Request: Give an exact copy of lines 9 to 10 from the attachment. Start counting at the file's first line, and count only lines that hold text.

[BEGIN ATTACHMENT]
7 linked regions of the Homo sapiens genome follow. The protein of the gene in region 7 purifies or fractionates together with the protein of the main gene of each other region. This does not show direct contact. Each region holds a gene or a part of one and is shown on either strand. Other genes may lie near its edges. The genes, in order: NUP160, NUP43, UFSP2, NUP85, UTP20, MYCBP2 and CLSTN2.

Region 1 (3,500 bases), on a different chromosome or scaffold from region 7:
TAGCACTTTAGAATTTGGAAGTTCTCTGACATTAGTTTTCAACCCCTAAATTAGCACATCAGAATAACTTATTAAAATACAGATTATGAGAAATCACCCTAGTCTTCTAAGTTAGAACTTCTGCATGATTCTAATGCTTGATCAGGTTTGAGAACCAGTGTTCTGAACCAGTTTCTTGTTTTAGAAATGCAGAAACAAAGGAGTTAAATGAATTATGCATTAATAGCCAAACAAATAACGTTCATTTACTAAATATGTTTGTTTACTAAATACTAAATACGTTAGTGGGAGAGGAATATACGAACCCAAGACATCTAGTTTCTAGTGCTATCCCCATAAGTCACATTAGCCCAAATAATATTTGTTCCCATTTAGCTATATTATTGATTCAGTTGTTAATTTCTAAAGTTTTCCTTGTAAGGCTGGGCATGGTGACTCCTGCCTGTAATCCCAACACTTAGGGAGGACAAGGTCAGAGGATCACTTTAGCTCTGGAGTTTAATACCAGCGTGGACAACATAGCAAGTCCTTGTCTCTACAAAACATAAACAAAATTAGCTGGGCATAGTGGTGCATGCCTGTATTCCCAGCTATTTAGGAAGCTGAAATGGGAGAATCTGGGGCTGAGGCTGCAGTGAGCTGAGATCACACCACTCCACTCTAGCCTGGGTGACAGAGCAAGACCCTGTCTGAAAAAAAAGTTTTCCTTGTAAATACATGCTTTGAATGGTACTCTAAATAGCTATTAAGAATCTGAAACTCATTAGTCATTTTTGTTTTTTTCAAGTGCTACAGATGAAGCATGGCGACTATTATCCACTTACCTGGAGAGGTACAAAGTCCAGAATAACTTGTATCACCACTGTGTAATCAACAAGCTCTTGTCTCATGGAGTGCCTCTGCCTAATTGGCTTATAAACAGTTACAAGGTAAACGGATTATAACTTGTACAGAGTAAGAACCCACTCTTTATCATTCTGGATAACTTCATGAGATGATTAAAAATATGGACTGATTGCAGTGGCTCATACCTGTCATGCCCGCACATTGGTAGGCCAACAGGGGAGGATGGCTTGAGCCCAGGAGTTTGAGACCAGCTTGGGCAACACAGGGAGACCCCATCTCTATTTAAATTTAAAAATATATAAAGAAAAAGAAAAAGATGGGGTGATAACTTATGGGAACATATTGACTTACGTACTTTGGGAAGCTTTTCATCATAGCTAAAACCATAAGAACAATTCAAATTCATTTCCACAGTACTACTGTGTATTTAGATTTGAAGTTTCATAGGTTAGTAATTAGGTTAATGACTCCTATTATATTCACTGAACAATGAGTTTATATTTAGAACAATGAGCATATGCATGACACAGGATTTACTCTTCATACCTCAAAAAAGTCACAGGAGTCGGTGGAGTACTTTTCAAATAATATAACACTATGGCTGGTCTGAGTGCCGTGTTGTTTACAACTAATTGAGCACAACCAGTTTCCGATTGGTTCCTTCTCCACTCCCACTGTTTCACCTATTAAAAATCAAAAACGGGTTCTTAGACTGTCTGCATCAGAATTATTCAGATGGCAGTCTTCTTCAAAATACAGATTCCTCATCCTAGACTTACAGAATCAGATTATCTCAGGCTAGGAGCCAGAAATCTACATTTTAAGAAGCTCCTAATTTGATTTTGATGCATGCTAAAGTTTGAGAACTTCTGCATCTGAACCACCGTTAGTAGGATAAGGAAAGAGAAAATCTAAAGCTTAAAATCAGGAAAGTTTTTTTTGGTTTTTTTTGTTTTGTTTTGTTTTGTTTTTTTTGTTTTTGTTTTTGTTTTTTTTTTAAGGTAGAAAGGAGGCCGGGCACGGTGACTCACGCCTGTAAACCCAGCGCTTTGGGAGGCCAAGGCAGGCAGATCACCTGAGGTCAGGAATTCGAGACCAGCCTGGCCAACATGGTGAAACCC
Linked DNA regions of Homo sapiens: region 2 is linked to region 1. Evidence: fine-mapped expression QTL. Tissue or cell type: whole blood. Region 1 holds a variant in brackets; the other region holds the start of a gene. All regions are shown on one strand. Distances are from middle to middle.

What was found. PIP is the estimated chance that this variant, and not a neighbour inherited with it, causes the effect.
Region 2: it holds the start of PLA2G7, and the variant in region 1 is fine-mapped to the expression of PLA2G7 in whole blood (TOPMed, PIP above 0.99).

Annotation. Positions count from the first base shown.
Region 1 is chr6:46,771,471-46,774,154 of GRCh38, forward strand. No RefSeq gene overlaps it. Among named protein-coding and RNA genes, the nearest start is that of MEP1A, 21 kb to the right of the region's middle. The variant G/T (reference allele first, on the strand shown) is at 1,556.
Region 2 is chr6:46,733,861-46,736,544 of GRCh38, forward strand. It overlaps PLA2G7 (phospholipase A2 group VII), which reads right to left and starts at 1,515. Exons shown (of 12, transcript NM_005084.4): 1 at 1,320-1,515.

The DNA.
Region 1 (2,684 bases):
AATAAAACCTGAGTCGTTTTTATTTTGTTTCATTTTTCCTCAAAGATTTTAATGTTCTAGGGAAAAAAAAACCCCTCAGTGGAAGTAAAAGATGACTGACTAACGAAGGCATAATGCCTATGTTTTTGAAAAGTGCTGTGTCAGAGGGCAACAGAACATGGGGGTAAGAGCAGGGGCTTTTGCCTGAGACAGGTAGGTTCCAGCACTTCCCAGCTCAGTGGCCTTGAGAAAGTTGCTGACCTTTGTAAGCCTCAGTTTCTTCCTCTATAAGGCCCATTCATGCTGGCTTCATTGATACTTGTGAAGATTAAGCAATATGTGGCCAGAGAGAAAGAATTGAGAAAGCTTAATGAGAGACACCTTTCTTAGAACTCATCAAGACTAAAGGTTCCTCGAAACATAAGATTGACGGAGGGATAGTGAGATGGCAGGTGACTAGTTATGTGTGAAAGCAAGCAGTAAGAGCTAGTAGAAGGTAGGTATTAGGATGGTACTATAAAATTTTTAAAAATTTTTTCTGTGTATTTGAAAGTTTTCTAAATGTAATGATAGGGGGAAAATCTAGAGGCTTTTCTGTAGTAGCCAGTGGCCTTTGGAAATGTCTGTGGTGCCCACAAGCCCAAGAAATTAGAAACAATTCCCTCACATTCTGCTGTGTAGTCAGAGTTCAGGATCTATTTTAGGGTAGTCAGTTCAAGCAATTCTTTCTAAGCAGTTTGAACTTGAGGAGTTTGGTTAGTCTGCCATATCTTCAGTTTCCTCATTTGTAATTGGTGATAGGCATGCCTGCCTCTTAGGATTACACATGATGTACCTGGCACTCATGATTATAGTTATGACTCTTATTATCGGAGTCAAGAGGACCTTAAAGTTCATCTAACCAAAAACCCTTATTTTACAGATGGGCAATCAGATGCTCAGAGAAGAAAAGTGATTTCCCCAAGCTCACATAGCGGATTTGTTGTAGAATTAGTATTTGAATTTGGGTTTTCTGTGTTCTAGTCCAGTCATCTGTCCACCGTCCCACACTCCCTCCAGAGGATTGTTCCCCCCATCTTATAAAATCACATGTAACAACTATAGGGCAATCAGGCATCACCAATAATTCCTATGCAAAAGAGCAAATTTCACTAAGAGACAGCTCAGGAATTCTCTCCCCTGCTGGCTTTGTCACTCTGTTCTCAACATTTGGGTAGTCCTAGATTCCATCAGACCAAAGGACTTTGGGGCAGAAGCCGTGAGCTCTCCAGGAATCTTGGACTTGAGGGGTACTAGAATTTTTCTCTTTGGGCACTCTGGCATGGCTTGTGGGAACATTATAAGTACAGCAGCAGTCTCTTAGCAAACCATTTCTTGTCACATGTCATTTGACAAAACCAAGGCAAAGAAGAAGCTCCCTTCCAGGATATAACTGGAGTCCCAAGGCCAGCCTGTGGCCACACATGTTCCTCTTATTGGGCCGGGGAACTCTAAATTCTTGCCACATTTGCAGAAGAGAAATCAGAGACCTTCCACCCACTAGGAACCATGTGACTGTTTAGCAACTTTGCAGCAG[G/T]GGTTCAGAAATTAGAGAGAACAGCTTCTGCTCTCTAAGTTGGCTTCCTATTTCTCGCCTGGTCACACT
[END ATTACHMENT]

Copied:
Region 2 is chr6:46,733,861-46,736,544 of GRCh38, forward strand. It overlaps PLA2G7 (phospholipase A2 group VII), which reads right to left and starts at 1,515. Exons shown (of 12, transcript NM_005084.4): 1 at 1,320-1,515.

The DNA.